In some ways this is a relief. Strange does not have to mean bad or even that one will always be lonely. Some strangers are dangerous, but not everyone is and some strangers are worth taking risks to welcome. Which leads to the title—if everyone is a stranger, then everyone is waiting to be found. Indeed, there are at least seven combinations of characters finding each other in an overlapping scheme that could each give impetus to the title here. I love that Jewell leaves who found whom ambiguous.
One of the things I appreciated most about I Found You was Jewell’s ability to make me identify with and care about someone who is nothing like me. Alice makes bad choices. Alice watches the telly rather than reading books. Alice lives somewhat messily. Alice is almost nothing like me and yet I loved her and rooted for her. It’s rare I can be made to care deeply about someone that I cannot find a single thing in common with and it speaks to Jewell as a writer to be able to develop her so gently and so well. Additionally, if you had asked me before I read this book, I would not have believed that you could convince me that a likeable, mostly rational character would invite a total stranger to live in her house and yet, Jewell made that choice fit into who Alice is. Of course Alice would invite Frank in and, of course, the reader will love her for it.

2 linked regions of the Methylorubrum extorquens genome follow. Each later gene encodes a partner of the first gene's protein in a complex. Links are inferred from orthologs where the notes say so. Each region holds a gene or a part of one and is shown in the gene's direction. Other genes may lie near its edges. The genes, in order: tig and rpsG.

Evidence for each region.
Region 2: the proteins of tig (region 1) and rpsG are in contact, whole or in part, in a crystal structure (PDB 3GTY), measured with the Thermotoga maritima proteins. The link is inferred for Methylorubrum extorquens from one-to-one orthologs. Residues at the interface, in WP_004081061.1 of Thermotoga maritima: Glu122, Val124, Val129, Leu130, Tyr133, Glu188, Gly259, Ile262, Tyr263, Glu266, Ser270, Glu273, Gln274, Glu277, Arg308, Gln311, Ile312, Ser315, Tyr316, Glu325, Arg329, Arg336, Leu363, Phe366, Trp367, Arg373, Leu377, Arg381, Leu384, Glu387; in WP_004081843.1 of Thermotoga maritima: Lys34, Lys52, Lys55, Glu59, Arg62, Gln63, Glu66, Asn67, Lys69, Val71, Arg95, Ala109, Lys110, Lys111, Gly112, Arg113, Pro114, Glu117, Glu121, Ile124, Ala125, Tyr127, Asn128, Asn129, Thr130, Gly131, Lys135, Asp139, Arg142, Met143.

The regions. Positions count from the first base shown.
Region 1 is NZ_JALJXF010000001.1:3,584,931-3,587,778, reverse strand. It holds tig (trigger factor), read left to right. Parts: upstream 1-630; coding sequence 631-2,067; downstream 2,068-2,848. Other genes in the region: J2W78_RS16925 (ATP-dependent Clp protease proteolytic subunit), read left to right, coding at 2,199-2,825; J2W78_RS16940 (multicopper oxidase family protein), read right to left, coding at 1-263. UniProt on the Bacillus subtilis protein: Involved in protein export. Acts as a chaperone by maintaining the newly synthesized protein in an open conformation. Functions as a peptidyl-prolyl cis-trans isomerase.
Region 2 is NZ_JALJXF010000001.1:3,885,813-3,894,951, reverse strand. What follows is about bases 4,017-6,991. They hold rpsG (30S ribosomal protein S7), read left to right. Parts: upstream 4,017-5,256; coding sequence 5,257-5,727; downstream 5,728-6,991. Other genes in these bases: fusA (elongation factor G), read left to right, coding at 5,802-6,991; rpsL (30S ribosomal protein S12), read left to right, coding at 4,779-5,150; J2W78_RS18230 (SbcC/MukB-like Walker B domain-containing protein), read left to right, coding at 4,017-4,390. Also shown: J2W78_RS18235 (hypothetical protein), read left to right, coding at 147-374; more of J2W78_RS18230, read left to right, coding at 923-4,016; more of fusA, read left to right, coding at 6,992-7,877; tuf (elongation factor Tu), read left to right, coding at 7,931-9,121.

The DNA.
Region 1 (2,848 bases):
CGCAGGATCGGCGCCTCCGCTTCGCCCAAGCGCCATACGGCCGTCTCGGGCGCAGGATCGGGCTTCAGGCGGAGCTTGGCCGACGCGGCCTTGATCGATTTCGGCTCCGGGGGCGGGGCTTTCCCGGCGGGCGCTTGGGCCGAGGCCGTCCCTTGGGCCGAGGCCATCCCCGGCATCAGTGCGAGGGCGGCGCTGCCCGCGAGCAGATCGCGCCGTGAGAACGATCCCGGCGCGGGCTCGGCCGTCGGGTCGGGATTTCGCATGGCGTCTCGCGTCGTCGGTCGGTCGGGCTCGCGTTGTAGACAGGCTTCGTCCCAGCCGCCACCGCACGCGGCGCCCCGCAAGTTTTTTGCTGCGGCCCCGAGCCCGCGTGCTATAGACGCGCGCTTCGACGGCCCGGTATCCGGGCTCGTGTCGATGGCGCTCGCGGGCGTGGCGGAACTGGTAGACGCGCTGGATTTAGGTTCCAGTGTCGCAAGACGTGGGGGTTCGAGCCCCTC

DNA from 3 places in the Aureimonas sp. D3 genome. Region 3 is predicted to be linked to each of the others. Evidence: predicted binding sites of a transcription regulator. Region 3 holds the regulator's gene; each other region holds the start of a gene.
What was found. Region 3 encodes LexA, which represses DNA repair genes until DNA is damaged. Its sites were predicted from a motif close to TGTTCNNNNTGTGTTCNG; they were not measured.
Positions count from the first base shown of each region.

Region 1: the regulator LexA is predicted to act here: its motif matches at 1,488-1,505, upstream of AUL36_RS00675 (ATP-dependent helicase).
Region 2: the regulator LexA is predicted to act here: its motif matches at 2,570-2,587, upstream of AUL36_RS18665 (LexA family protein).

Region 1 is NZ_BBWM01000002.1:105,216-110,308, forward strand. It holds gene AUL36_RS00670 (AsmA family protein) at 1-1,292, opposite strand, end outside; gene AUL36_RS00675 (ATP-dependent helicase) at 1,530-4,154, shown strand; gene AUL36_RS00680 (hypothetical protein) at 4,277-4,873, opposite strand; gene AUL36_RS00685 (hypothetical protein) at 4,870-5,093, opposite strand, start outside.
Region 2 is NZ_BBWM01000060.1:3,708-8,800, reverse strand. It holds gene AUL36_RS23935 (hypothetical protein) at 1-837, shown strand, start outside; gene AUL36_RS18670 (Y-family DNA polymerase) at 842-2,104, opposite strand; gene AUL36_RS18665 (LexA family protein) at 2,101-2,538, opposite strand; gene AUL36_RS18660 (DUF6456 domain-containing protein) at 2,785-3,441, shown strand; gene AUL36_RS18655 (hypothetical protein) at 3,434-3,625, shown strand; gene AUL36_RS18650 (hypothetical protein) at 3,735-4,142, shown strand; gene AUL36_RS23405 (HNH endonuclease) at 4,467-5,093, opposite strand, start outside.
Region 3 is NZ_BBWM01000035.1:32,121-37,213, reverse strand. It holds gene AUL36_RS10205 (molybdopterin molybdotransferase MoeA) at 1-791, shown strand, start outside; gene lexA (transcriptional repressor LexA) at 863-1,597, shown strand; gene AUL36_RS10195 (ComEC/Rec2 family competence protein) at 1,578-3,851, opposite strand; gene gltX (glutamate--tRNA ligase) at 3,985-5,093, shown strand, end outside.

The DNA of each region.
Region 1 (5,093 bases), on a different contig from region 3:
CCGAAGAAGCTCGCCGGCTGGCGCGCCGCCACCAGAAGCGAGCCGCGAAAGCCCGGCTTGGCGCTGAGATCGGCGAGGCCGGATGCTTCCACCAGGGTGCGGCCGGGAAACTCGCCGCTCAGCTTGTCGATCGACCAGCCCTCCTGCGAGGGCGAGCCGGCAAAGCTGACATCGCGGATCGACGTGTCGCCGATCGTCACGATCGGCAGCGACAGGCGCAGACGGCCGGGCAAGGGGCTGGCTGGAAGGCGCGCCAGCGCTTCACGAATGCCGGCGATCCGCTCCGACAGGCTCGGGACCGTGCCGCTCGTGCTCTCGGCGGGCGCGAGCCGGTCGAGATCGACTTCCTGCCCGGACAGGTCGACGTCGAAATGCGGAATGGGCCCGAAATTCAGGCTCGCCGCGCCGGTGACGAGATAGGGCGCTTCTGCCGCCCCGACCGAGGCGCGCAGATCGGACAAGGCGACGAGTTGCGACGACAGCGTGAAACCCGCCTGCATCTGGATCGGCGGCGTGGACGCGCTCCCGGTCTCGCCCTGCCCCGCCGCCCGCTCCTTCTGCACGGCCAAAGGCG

I admit that I particularly enjoy getting audiobooks when the reader is foreign, even where the original language is still English. There’s something fun about listening to a British accent telling the story, describing people in their jumpers eating scones (ok…I’ll stop). The audio for I Found You is voiced by Helen Duff, who does an excellent job. Because so much of the story is told (particularly at the beginning) around Alice’s point of view, I came to hear her voice as Alice’s, drawing me closer to her as a character. Since Alice is nothing like me and makes choices I wouldn’t make (hello bringing in strange amnesiac living on the beach), this extra level of connection to Alice was valuable to me as a reader/listener. She also does an excellent job with Lily’s Ukranian-accented English. Duff’s voice is melodic and soothing for an audiobook without being so soothing that one loses what’s going on. (We’ve all been there right? The voice is so soothing you stop paying attention to the actual words and have no idea what is happening.) The cadence and rise and fall of Duff’s voice were a perfect selection for I Found You and make this book particularly fun as an audiobook.